Of all the traits that make up a good leader, resilience is probably one of the most important.
- the ability of a substance or object to spring back into shape; elasticity.
- the capacity to recover quickly from difficulties; toughness.
Resilience is something that you learn and develop over the course of your lifetime—it’s not something we can do innately. Resilience means that you can manage your fear, disappointments, and negative inner voice to come back to a situation with the fortitude to try again or to look for an alternate way forward.
If you allow yourself to be defeated, you can’t learn new things or discover new opportunities—especially the ones that can often be found dwelling within the disappointment.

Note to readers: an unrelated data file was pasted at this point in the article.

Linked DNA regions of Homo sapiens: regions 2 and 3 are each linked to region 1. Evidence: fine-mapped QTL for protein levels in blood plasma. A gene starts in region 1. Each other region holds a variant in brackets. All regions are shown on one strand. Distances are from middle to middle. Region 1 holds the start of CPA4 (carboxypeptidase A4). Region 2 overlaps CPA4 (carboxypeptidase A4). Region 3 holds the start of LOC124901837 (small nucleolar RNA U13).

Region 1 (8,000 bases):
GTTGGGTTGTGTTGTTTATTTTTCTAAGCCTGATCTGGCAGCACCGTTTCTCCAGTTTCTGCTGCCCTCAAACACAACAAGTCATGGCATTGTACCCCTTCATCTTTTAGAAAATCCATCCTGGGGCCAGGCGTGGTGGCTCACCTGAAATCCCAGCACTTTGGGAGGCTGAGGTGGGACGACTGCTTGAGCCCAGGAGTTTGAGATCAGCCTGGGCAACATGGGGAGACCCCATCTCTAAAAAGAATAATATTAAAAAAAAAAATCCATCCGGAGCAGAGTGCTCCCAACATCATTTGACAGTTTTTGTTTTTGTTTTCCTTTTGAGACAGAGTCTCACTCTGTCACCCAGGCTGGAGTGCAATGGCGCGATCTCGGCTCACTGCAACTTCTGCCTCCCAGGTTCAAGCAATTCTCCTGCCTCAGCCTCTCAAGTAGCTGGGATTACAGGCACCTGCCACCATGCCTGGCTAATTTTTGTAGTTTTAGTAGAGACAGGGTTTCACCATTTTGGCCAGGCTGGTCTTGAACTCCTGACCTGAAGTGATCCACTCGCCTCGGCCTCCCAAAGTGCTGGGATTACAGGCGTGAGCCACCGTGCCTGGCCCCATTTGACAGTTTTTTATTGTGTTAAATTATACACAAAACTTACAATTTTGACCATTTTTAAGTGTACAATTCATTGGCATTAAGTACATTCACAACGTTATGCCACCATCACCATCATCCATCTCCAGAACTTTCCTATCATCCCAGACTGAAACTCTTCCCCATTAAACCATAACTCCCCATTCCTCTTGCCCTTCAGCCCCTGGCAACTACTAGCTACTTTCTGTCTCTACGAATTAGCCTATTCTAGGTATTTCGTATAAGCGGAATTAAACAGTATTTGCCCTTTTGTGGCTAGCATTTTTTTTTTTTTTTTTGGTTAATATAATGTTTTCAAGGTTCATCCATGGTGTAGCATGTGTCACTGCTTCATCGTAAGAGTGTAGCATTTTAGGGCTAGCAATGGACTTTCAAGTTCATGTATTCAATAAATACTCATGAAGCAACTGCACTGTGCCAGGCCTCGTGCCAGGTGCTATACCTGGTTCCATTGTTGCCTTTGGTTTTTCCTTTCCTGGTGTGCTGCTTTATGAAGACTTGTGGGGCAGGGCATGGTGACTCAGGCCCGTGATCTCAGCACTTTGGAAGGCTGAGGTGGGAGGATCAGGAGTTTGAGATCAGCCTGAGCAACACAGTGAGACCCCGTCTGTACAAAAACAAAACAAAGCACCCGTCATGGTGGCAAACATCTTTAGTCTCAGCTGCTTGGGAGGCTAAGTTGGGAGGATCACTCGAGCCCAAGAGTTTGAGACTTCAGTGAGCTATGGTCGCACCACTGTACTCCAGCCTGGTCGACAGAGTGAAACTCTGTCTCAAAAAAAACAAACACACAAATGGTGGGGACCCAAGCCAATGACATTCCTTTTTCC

People who have greater resilience are more likely to take chances and to go after something that they want because they know they will survive if it doesn’t work out.
- The best way to build resilience is to PAUSE when you bump into disappointment or defeat. And in pausing, bring your physiology back to neutral.
- Tell yourself that it’s disappointing and you’ll do better next time.
- Write down 2-3 things you can do differently next time or that you’ve learned from the situation.
Spend some time this week practicing your resilience. Take small risks and let yourself practice pausing and recovering. Let us know how you do!
We’re here for you,
Carpenter Smith Consulting, Ilc